'Running battle': How Google hopes to beat countries cracking down on Internet freedom

Google hopes a little browser tool will
help change the world.
The company that revolutionized
Internet search is now unveiling a sort
of online underground tunnel — a way
for people in restrictive countries like
Iran and Syria to get around digital
censorship and surveillance.
The idea behind the tool — essentially
a button for browsers — called
uProxy, is simple: People in countries
such as the United States provide their
trusted friends a secure connection so
that they can see and use the
unrestricted Internet.
Google showed it off earlier this week
at a conference called “Conflict in a
Connected World.” Google also rolled
out technology to map cyberattacks
around the world, including by
repressive governments.
The innovations, from a division of the
company called Google Ideas, come at
a time when the Internet, and social
media in particular, is playing an
increasing role in popular upheaval
around the world, most notably in the
Middle East.
Ebrahim Noroozi / AP file
Iranians surf the Internet at a cafe i
Tehran, Iran, on Sept, 17, 2013. The j
Iran's Facebook and Twitter fans wa
short-lived as authorities restored
on social networks after filters were
lifted for several hours overnight. T
brief access was a "technical glitch"
was quickly rectified, according to
communications official Abdolsama
Khoramabadi, from the board overs
Internet in Iran.
“These are going to be useful additions
to the activist toolkit,” said Philip
Howard, a professor at the University
of Washington who has written about
the impact of social media on political
change.
“Authoritarian governments have
started figuring out how to use social
media to spy on activists and control
political conversation,” he said. “Any
new tool that lets people network with
family and friends in a secure way is
likely to have a political impact.”
In the two-year civil war in Syria,
efforts by opponents of President
Bashar Assad to inform the world were
met by “unrelenting online repression,”
according to the free-information
group Reporters Without Borders.
Iran has intensified surveillance and
jammed Internet lines during periods
of unrest. China has censored touchy
keywords , including “democracy” and
“human rights.” Similar but smaller
repression took place during uprisings
in Egypt and Tunisia.
And just in June, Turkey tightened its
grip on Twitter, which it accused of
helping people spread lies about the
government and terrorize society. It
also sought to target “provocateurs” on
social media, without giving details.
The uProxy tool essentially provides a
mask for dissidents. They can establish
a secure connection with someone
across the world, in a free-Internet
country, whom they trust, and read
and post online without surveillance or
blocking.
Chinese citizens already use similar
connections to get around what is
known as the Great Firewall — the
government’s blocking of much of the
Western Internet, including social
media sites.
Google calls its way “a safer path to the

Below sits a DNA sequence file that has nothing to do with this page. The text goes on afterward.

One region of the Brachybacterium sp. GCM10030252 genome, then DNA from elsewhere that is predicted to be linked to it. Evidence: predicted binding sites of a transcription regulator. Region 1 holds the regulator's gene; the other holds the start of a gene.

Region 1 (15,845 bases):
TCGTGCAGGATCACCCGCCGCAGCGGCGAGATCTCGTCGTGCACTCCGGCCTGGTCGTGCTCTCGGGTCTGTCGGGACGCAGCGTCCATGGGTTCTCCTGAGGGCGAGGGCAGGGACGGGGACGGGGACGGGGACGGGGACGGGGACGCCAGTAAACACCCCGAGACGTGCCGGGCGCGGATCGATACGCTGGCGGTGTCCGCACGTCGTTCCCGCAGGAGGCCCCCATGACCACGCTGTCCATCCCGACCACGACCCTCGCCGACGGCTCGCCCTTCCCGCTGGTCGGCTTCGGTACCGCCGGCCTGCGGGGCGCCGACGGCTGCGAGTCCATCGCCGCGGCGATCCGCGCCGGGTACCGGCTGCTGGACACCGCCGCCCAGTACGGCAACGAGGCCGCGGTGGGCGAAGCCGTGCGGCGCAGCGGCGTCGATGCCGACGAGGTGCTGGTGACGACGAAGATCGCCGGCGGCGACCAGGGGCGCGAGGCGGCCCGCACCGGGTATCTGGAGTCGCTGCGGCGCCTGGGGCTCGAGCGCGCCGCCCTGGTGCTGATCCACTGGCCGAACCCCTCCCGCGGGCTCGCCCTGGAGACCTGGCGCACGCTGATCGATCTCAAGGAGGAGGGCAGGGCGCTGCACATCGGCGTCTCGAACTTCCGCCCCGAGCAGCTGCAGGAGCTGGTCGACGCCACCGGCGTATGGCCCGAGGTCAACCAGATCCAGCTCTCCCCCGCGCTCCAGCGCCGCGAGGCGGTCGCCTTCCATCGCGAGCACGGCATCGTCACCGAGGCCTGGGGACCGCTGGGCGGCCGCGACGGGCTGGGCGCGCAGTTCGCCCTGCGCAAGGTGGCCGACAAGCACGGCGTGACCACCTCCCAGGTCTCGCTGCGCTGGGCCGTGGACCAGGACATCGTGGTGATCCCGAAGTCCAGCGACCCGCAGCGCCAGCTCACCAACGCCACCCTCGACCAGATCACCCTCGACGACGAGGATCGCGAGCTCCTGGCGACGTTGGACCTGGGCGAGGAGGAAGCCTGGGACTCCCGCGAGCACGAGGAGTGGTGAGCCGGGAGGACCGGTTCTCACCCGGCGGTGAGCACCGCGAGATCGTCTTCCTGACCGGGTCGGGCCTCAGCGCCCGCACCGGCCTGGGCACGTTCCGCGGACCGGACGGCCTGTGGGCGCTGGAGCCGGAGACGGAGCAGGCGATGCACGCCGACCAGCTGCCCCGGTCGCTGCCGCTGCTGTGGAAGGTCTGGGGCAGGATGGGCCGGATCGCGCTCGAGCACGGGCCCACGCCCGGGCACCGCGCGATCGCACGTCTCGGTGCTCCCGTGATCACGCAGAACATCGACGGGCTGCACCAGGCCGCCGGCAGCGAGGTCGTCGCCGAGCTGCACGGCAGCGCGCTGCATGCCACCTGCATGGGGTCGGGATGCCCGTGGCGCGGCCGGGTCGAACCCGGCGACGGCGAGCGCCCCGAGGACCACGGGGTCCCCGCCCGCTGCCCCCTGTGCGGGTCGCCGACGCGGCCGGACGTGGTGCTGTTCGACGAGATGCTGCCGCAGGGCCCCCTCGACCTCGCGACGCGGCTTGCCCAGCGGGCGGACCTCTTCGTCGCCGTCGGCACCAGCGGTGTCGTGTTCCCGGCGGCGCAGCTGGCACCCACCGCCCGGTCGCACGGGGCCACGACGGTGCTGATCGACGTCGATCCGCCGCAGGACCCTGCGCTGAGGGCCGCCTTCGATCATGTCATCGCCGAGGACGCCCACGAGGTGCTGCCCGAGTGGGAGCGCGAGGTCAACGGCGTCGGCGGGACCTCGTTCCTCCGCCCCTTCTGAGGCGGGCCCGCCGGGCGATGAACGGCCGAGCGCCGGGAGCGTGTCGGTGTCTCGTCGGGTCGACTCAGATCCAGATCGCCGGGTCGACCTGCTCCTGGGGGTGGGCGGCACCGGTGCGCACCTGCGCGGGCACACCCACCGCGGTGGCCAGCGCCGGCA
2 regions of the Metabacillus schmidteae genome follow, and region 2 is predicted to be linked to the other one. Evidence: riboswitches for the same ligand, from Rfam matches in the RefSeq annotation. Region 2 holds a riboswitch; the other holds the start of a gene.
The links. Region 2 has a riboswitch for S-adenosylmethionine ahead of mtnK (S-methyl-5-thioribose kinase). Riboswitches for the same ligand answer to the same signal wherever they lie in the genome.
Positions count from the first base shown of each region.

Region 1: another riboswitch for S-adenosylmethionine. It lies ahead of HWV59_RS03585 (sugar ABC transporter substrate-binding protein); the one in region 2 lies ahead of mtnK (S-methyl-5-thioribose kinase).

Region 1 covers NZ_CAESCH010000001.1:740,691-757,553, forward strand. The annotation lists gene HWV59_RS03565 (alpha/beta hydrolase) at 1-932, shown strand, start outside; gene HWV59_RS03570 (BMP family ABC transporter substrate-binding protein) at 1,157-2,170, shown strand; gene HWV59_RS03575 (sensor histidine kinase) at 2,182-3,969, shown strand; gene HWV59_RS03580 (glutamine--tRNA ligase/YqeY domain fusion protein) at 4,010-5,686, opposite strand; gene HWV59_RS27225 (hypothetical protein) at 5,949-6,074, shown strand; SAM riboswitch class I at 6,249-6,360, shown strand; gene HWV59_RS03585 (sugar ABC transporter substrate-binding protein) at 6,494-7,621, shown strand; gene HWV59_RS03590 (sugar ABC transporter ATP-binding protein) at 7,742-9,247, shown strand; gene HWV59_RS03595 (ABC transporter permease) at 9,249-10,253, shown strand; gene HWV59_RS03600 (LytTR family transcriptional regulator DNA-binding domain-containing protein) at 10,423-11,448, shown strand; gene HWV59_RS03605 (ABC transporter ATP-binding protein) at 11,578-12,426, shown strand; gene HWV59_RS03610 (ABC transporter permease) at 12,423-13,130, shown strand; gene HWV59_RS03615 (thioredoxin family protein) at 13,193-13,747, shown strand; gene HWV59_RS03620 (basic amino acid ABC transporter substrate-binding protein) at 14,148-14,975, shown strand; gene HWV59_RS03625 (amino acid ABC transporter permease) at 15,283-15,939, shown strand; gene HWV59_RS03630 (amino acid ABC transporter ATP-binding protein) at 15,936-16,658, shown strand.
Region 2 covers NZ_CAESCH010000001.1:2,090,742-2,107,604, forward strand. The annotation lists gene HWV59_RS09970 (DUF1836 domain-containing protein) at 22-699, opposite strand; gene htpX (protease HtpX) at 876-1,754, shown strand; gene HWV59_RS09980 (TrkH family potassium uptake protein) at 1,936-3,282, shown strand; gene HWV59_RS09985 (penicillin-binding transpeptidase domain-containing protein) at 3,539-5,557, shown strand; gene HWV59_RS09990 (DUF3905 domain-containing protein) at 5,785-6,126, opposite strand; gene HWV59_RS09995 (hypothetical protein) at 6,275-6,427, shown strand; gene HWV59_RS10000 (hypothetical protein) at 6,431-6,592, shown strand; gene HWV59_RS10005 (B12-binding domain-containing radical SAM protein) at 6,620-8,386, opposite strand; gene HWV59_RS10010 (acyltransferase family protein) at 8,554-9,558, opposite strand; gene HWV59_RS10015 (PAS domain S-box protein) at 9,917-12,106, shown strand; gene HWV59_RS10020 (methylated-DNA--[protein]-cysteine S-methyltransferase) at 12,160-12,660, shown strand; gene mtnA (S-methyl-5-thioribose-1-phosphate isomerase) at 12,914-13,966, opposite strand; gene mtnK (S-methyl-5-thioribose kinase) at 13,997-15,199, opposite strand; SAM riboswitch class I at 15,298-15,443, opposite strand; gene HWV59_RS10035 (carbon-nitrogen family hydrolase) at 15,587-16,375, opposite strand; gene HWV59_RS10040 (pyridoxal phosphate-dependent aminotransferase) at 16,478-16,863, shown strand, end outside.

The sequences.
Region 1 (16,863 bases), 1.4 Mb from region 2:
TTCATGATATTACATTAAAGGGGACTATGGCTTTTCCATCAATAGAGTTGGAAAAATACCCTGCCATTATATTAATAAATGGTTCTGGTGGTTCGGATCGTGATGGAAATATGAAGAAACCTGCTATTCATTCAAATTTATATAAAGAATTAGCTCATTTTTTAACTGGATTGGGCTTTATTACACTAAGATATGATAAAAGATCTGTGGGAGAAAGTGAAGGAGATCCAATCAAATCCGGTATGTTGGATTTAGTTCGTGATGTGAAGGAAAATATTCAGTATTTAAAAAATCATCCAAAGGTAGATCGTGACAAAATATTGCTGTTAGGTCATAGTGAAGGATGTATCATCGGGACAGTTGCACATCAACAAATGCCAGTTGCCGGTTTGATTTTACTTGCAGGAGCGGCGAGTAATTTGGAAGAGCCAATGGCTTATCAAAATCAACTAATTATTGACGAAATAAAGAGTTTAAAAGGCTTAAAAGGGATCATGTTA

Internet.” David Drummond, a senior
vice president at the company, told
the conference Monday that Google
“was founded on the belief that access
to information is a social good.”
“More information in more hands
means more education, more
economic opportunity, more
accountability,” he said. “Access, in
short, is good. And it’s why the
Internet’s so freeing.”
In an initiative called Project Shield,
Google is also offering to host websites
that come under politically motivated
shutdown attacks. That initiative is still
in testing but has already been
endorsed by a popular Persian-
language news website.
Google, a company with a market value
north of one-third of a trillion dollars,
says it’s about free expression, not a
business interest — in fact the projects
are targeted toward many countries
under economic sanctions.
It’s an interesting move because
Google, at least its Ideas division, “sees
censorship as Internet damage and
wants to route around it,” said Danny
O’Brien, executive director of the
Electronic Frontier Foundation, a
nonprofit digital rights group.
The drawback is that it may lead
countries to target Google more
explicitly, he said.
The tool deliberately avoids Google
servers, he said — individual
computers act as the middlemen,
getting packets of information from
repressive countries like Iran and
China out to the world.
“But if you put a big Google label on a
service like this, you might expect to
get blowback,” said O'Brien.
A Google spokeswoman declined
comment on this concern.
Howard, from the University of
Washington, cautioned that getting
around Internet censorship is not as
simple as building a virtual tunnel.
Whether Google’s ideas have an equal
impact in all repressive regimes
remains to be seen, he said.
The Chinese government, for example,
has negotiated special treatment from
search companies before, and has
plenty of money and power to build its
own Internet tools. And Russia has
poured money into keeping the
Internet from being free there.
During the Arab Spring, he said, “We
saw how a handful of democracy
advocates could use digital media to
catch dictators off-guard.” But it
wasn’t long before governments
figured out how to use social media
for surveillance and censorship.
“It’s a running battle,” he said.
Sheldon Himelfarb, director of the
PeaceTech initative at the United States
Institute of Peace, a nonprofit created
by Congress to prevent conflict
abroad, surveyed the reaction from
activists online and said it was positive
— “a lot of excitement tempered by
mistrust.”
He cited the uproar over National
Security Agency surveillance programs
and doubts about whether the Google
initiatives could further open the door
for the United States to gather
information.
While it’s important to remember the
risks that come with the new
technology, he said, he believes it
looks like “good news for Internet
freedom.”